A couple of posts ago, I featured a picture of an Edinburgh binding from the website of Nick McConnell (McConnell Fine Books). It brought to mind that I hadn’t been down to Deal on the Kent coast to see him for far too long – and as my new intern lives down in Kent in any case, I thought I might save her the journey up to London, for one day at least, by heading in that direction for a day out book-hunting. We shall call her Lizzie (because that’s her name) and she is one of this year’s batch of students on the Masters course in the History of the Book at London University. One of her formal modules is a stint of 200 hours working in the rare book trade, so no doubt you will hear more of her (and quite possibly from her) in the coming weeks.
Although we visited a second-hand bookshop or two along the way, the sum total of our purchases before arriving at Nick’s was meagre: a very cheap book each (simply to read) and a possible minor bargain of a modern first by a not over-collected author for 50p.
McConnell Fine Books (see pictures) are located on Beach Street, right on the front at Deal, looking out to sea – just over the road from the Royal Hotel. It’s a seventeenth-century building, long known as “The Golden Hind” – and it’s been a bookshop as far back as I can remember. It’s still a shop, although nowadays it’s open only by appointment.
But well worth making that appointment. Nick has been a specialist in fine bindings for forty years or more and there is nothing in “The Golden Hind” that is less than beautiful – and much that is simply stunning. Not just the bindings themselves, but the exquisite condition they are preserved in. Interesting too, in talking to Nick, that one way in which he feels that book-collecting has changed over the years is that nowadays it is not always enough for his customers that a book should be a fine example of the bookbinder’s art, but that the book itself also needs to be both rare and interesting.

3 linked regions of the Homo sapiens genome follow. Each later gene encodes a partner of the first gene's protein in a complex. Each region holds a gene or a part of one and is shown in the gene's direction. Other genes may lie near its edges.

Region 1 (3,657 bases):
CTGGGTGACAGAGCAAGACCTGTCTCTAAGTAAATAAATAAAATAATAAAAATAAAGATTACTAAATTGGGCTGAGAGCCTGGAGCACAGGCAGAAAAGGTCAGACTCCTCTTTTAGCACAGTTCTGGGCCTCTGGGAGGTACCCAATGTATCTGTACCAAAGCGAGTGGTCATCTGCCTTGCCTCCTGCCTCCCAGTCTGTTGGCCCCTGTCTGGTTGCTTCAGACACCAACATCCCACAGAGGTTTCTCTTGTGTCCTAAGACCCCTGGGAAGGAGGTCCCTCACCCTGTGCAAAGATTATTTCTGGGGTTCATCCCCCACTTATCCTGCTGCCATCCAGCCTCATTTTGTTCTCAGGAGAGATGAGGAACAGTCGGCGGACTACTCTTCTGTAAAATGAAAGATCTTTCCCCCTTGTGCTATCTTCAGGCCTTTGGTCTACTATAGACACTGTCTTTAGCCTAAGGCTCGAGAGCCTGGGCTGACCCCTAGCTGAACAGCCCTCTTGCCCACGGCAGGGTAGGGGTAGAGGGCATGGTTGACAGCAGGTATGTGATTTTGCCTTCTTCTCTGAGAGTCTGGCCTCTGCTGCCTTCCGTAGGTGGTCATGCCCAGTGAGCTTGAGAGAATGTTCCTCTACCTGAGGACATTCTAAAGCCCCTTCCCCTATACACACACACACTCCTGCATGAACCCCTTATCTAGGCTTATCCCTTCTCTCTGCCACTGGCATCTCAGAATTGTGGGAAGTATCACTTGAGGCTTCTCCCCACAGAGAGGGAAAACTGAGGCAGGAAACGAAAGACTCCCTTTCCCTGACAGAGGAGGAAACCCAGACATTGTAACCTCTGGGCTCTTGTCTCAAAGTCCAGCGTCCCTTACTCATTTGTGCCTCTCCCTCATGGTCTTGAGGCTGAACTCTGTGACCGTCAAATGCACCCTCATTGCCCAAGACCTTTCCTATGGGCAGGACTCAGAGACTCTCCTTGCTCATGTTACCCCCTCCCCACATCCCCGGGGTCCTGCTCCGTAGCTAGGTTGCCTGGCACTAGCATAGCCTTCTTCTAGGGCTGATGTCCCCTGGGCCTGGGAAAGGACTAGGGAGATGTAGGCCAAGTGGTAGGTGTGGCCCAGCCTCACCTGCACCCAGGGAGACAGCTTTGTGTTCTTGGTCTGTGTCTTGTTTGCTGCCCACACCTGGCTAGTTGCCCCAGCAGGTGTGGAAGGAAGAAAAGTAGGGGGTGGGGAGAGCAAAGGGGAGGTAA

This seems to me to represent slightly muddled thinking, or at least to be symptomatic of both wanting to have your cake and eating it – but we go where our customers direct us. Nick pulled out for us a couple of things to demonstrate this kind of double attraction: a seemingly completely unrecorded book of chair-designs from a Covent Garden maker dating from the 1830s – and two bound volumes of some of Walter Crane’s earliest and most fragile work – beautifully preserved, the colours searing off the page and fresh as the day they were printed.
While Nick and Lizzie moved on to a discussion of the most effective ways of booksellers using social media – the upshot of which seems to be that she will be spending some of her 200 hours in the trade gingering up his presence on Twitter, Instagram and elsewhere (there was mention of video clips) – I combed the shelves in a more resolutely old-fashioned way. An uncommon Dickens item (with a genuine issue point for once) bound by Zaehnsdorf – the very same copy as that catalogued by a New York auctioneer in 1926 as “a magnificent copy of the first issue of the first edition” – was the first thing to beguile me. Soon followed by an oh-so-pretty three-decker from 1830 in a delightful contemporary binding and with another distinguished provenance. It was turning into a very good day all round.
I’ll be seeing Nick again later today at the ABA Rare Book Fair at its new summer location in Battersea. You can see him there too – and having seen some of the books he was packing to bring up to town – you will not be disappointed. And that’s to say nothing of all the many other incredibly good booksellers (180 of them) from all over the world who will also be exhibiting there for the next three days. We are talking about the crème de la crème. There can be no excuse for not finding your way there, even if it is south of the river.